We visited a traditional Sasak village, but this was somewhat disappointing as an experience, our guide seemed world weary and could not have sped through the village any more quickly extolling the virtues of their family life, they only marry within their village (cousins), the chief lives at the entrance to the village, their houses have cow sheeeeeeet as flooring and there is a surfeit of houses set up to sell bought-in tourist tat and of course your guide passes swiftly past all these other retail opportunities to …. surprise, surprise …. his own humble abode that has its own wares for sale.  It must be intrusive to have a constant flow of tourists trailing through the streets of your village, peering through windows but everything is geared to bringing in those tourists and without those visitors I am not sure where they would earn their living.

Our hotel staff could not be nicer, virtually applauding us into breakfast each day as we were the longest ever staying residents affording us a certain celebrity, they had a particular fondness for Mr Calvin …..

The locals all want you to visit their home and we had tea at the home of our driver, watched the National sport of Muay Thai championships, had an unexpected supper on the beach with the finals of a Miss Indonesia contest taking place around us, went to a traditional stick-fighting (Presean) event to encourage much-needed rainfall, had our annual battle with the spa paper knickers, trekked to waterfalls, learned to cook traditional Indonesian dishes, had massages and were tutored in the art of massage, seen monkeys at close hand, thug like primates cynically lining the mountain road awaiting the next car load of tourists to feed them bananas (terrifying!), eaten authentic street food, watched beautiful sunsets and watched the sun spread its light at dawn after the 5 am call to prayer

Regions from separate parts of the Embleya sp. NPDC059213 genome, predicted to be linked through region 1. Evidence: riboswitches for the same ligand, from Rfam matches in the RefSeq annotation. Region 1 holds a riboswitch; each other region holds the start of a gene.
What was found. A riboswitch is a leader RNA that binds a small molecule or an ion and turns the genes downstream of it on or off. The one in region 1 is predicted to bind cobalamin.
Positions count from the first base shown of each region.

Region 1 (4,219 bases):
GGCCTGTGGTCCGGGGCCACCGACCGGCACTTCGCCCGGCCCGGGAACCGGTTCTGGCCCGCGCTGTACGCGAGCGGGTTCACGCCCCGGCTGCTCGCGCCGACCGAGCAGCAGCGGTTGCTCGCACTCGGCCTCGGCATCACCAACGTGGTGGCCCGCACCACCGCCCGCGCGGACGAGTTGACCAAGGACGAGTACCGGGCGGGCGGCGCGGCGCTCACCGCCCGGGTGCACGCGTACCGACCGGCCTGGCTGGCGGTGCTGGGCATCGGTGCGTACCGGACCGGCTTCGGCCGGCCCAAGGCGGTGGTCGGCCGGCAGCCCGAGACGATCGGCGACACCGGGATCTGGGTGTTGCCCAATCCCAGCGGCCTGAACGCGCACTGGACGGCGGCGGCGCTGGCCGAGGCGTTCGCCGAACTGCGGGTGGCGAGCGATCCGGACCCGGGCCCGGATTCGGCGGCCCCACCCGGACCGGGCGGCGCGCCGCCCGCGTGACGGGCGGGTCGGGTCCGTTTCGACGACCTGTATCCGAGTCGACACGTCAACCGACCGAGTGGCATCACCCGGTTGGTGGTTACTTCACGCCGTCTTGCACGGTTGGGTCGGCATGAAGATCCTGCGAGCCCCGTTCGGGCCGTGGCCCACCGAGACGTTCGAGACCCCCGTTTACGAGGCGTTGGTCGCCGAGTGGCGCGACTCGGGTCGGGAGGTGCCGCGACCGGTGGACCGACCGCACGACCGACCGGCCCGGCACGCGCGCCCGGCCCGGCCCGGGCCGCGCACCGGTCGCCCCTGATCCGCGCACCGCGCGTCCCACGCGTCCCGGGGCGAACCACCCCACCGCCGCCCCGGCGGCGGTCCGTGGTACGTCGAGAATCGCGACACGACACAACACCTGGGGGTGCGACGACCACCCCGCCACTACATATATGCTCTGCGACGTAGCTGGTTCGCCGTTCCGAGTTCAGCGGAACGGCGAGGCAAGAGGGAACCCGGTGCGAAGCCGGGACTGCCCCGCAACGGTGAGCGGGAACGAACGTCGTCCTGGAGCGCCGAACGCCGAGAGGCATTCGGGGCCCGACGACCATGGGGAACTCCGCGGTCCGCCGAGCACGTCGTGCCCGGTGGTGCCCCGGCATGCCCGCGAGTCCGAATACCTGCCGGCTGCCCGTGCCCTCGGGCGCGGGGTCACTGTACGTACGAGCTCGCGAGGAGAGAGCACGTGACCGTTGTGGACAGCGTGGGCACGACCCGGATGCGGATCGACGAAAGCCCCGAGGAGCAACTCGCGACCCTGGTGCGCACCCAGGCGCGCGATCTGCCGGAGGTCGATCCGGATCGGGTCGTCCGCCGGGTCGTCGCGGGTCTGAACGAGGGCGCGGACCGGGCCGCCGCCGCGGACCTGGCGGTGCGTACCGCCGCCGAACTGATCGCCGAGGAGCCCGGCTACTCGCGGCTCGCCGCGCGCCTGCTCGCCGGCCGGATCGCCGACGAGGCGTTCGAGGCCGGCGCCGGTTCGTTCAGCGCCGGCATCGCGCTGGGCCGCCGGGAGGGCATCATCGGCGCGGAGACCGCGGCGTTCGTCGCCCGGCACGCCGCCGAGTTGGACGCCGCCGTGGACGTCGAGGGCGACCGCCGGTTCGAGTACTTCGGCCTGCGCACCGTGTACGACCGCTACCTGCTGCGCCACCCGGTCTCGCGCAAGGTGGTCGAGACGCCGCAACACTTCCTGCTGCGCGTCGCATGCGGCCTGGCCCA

Unfortunately Mr H experienced a second bout of the Lombok Trots….Revenge of The Nasi Goreng….,  so as our holiday drew to a close we toasted 26 years of marriage with a Dioralyte Martini and Immodium chaser …. Lombok has been memorable for (mostly) all the right reasons and we hope to return …. Though there are so many more new places to discover …….

Spaghetti Vongole


  • 1 kg clams (I like frozen Big & Juicy ones from Ocado or Waitrose – that’s the brand not the descriptive, though they are! Defrost before use)

  • 1 bunch fresh flat-leaf parsley

  • 4 cloves garlic – crushed

  • 16 cherry tomatoes

  • Glass white wine

  • 400 g dried spaghetti 

  • sea salt

  • freshly ground black pepper